Vauxhall could face strikes at all its UK plants after European bosses of parent company General Motors rejected pleas to keep its Luton plant open.
Unions argue the closure of the plant when the current Vectra model reaches the end of its life, with the loss of 2,200 jobs is not justifiable morally or economically. They believe GM will be unable to meet demand for the new model without Luton.A strike ballot of more than 9,000 Vauxhall workers is expected next week, with the result in the second week in February.
Officials from the TGWU, AEEU and MSF met GM bosses in Zurich on Tuesday to mount a ‘robust defence’ of car production at Luton and to make proposals such as reducing production but mothballing unused facilities.
Demand for the current Vectra is dropping as the model nears the end of its life. But a union spokesman said: ‘The company’s own figures show that when the new model is launched they won’t be able to meet demand and will have to increase capacity at another plant.’
The new Vectra is due to go into production early next year with RÃ¼sselsheim in Germany as the main site. The TGWU said a proposal for Ellesmere Port to become a ‘flex’ plant for Vectra production alongside the Astra, was counter-productive.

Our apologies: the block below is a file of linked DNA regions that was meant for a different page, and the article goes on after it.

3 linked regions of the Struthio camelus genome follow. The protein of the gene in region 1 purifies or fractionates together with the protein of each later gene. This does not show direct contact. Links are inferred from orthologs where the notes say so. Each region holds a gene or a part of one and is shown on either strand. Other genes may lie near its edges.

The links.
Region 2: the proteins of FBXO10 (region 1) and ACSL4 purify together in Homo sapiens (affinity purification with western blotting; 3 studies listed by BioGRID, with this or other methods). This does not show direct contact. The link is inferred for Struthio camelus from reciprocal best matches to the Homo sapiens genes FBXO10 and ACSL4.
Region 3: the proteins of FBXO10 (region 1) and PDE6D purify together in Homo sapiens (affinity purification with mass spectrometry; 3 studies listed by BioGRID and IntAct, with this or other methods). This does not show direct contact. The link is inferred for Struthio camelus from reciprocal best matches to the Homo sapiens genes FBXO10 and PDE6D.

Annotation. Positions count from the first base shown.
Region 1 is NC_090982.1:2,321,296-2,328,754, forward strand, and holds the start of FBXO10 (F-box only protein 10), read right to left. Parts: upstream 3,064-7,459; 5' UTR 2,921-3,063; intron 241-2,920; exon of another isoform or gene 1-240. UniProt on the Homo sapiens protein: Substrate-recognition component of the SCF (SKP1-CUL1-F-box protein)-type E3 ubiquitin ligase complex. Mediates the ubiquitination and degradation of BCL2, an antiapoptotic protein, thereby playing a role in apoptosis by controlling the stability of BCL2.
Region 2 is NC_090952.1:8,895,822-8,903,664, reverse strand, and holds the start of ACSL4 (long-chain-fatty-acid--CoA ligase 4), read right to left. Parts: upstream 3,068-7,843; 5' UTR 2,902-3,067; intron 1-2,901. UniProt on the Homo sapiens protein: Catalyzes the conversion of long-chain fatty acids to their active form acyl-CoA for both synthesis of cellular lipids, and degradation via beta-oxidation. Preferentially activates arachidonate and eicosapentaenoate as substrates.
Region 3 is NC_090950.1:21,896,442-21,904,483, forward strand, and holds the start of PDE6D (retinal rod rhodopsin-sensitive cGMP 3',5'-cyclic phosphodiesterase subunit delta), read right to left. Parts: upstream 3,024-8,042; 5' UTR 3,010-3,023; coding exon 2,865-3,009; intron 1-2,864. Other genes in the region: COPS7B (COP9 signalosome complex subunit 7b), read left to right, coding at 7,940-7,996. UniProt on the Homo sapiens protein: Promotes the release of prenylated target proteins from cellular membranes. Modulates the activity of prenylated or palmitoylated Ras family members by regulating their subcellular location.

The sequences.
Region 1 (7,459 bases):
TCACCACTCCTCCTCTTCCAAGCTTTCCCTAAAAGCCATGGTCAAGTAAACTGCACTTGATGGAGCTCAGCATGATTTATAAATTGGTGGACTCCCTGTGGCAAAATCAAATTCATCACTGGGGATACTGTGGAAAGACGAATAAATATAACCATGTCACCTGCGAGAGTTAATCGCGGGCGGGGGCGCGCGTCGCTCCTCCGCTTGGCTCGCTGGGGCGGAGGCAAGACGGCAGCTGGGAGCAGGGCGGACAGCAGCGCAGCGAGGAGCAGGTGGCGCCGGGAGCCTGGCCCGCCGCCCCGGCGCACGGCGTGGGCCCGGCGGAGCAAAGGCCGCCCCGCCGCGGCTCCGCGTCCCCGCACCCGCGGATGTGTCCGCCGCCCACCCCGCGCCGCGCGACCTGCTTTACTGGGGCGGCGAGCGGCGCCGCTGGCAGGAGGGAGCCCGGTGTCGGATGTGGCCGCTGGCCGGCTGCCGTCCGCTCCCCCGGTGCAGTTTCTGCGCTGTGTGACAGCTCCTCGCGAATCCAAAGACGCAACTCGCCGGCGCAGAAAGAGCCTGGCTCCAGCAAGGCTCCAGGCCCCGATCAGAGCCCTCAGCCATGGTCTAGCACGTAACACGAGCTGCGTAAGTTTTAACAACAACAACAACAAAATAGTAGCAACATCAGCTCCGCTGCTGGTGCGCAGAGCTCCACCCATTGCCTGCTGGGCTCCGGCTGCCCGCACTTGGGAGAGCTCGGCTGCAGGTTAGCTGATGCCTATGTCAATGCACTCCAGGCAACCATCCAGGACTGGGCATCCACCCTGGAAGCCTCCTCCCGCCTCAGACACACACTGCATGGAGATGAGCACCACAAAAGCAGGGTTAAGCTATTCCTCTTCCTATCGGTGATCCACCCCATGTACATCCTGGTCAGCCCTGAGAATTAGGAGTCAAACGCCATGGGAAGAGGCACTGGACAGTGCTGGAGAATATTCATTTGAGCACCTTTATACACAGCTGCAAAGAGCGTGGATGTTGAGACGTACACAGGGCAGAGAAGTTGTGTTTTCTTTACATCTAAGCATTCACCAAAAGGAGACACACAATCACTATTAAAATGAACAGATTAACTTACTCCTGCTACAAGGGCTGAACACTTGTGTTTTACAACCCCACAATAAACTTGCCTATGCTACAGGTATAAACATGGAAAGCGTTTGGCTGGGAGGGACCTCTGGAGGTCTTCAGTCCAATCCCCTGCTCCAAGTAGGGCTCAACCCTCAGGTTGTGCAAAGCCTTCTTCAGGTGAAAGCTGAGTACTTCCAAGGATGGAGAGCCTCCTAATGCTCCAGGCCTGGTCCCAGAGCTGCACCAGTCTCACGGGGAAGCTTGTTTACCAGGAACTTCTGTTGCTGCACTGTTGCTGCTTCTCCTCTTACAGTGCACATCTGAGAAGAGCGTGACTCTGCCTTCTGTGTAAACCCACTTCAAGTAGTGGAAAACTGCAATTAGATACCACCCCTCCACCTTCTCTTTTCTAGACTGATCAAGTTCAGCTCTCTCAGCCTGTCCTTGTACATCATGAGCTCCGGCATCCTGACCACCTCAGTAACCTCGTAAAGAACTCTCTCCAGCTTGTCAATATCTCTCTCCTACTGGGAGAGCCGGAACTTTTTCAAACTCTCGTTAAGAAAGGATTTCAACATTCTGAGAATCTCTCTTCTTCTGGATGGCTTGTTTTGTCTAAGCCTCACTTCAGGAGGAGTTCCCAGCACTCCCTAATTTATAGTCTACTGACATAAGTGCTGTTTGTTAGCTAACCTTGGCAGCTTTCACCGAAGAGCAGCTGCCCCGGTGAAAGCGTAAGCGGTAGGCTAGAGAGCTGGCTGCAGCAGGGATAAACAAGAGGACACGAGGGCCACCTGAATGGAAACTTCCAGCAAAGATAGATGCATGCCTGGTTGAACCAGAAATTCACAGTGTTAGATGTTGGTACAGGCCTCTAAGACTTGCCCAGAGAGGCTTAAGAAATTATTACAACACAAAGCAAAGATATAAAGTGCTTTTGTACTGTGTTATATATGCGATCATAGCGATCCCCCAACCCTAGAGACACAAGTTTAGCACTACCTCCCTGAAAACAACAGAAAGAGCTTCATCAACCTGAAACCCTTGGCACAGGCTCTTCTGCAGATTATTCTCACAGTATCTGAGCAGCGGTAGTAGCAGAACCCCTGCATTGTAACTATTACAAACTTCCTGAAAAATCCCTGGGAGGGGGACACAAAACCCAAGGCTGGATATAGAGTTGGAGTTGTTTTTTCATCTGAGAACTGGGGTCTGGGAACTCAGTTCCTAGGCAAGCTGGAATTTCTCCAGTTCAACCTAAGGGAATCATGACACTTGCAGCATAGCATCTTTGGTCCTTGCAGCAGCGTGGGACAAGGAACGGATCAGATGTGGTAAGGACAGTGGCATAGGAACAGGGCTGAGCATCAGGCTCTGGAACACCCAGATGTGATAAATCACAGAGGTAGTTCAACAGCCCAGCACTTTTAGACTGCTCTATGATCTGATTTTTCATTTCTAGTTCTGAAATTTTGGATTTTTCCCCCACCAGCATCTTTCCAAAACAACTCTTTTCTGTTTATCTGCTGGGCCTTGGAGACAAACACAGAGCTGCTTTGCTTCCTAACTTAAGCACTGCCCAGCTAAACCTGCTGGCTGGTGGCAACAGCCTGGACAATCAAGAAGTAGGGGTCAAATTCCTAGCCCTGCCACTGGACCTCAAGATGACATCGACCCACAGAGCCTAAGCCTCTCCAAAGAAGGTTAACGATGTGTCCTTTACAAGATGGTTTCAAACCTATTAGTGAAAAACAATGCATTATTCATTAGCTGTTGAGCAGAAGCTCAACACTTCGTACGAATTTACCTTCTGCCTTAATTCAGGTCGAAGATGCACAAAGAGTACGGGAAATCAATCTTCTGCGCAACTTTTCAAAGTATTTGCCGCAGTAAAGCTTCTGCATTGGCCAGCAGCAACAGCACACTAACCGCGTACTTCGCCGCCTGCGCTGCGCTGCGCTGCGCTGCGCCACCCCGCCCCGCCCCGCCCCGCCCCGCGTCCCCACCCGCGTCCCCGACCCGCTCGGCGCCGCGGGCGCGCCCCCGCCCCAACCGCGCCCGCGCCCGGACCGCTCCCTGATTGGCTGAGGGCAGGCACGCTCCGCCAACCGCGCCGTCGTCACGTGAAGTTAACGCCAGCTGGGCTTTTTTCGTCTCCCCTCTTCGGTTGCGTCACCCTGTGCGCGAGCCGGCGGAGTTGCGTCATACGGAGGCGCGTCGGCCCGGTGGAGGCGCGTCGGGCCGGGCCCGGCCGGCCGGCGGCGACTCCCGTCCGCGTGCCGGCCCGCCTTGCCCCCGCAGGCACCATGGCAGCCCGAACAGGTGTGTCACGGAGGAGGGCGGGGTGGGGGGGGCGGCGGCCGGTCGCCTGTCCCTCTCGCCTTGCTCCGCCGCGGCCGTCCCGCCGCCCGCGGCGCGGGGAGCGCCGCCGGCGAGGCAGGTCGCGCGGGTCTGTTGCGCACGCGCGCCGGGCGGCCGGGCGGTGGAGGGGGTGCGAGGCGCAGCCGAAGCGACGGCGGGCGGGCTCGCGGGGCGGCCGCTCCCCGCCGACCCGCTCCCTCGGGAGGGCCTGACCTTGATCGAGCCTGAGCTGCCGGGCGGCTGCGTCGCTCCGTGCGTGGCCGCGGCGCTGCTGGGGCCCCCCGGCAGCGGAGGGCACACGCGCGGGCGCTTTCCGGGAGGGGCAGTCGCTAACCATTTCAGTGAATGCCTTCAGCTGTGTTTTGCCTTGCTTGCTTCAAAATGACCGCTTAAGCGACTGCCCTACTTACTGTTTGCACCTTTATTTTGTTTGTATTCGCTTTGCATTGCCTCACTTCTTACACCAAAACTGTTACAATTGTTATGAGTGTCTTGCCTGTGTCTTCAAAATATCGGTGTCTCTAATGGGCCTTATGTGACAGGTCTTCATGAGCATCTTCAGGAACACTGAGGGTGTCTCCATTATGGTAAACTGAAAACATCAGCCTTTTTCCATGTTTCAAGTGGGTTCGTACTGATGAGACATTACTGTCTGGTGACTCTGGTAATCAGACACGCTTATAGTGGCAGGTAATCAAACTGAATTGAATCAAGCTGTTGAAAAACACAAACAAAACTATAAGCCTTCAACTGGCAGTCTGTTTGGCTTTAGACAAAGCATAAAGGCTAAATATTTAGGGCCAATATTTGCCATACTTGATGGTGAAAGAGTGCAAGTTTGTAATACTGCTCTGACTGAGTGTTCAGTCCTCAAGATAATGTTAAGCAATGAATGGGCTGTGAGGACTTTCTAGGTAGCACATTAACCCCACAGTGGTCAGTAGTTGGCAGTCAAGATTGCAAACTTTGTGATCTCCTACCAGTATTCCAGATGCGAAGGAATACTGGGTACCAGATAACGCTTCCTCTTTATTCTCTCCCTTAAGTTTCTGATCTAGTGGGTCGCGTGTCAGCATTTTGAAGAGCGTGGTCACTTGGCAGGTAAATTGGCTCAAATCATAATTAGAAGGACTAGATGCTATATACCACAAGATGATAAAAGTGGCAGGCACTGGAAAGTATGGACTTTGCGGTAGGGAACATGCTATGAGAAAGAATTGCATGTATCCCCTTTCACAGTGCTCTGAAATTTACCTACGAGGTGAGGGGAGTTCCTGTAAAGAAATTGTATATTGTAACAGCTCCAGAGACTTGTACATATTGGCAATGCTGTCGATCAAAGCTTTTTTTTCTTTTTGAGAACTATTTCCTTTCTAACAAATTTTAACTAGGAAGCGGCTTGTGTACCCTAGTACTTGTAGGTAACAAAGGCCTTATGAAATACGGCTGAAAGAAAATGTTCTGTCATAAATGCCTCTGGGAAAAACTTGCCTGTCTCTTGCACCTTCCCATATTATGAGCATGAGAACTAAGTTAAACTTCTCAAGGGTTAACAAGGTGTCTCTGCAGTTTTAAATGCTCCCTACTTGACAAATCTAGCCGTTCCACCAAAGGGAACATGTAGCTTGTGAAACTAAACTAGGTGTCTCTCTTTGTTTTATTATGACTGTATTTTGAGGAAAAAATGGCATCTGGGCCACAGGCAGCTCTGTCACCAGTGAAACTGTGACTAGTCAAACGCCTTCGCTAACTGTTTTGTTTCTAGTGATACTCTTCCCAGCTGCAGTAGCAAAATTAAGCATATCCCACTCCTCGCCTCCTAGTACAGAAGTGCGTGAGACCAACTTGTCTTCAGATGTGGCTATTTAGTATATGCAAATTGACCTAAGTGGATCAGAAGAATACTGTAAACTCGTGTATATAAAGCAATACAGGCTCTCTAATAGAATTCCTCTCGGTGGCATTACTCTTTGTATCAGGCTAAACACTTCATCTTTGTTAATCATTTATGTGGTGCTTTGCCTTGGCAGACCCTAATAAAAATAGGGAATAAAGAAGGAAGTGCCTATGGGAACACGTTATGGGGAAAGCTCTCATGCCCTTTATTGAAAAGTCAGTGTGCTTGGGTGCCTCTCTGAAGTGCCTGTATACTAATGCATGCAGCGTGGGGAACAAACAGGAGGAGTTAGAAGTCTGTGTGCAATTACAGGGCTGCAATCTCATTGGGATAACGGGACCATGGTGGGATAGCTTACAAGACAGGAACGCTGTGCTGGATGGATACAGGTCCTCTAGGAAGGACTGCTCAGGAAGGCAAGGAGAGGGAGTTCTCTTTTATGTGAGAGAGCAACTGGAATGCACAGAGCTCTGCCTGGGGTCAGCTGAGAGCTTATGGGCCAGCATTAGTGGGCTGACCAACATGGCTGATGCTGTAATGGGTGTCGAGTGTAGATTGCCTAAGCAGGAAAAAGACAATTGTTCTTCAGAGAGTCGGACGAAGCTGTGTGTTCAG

‘Becoming a flex plant would be bad news for Ellesmere Port. It would reduce efficiency and make the plant less secure,’ said the spokesman. The company’s ‘disappointing’ response to the unions’ arguments left no option but to ballot for industrial action.
‘The workers kept their part of the bargain, agreeing pay cuts for new starters and new shift patterns. The company broke their part [of the deal],’ said the spokesman. As all Vauxhall’s workforce were covered by the 1998 deal in which GM promised the new model to Luton, they will all be balloted on strike action.
A march and rally in Luton tomorrow is expected to be supported by delegates from Ellesmere Port and other factories which have faced closure threats: Rover’s Longbridge plant, and the former Ford, now Jaguar, plant at Halewood.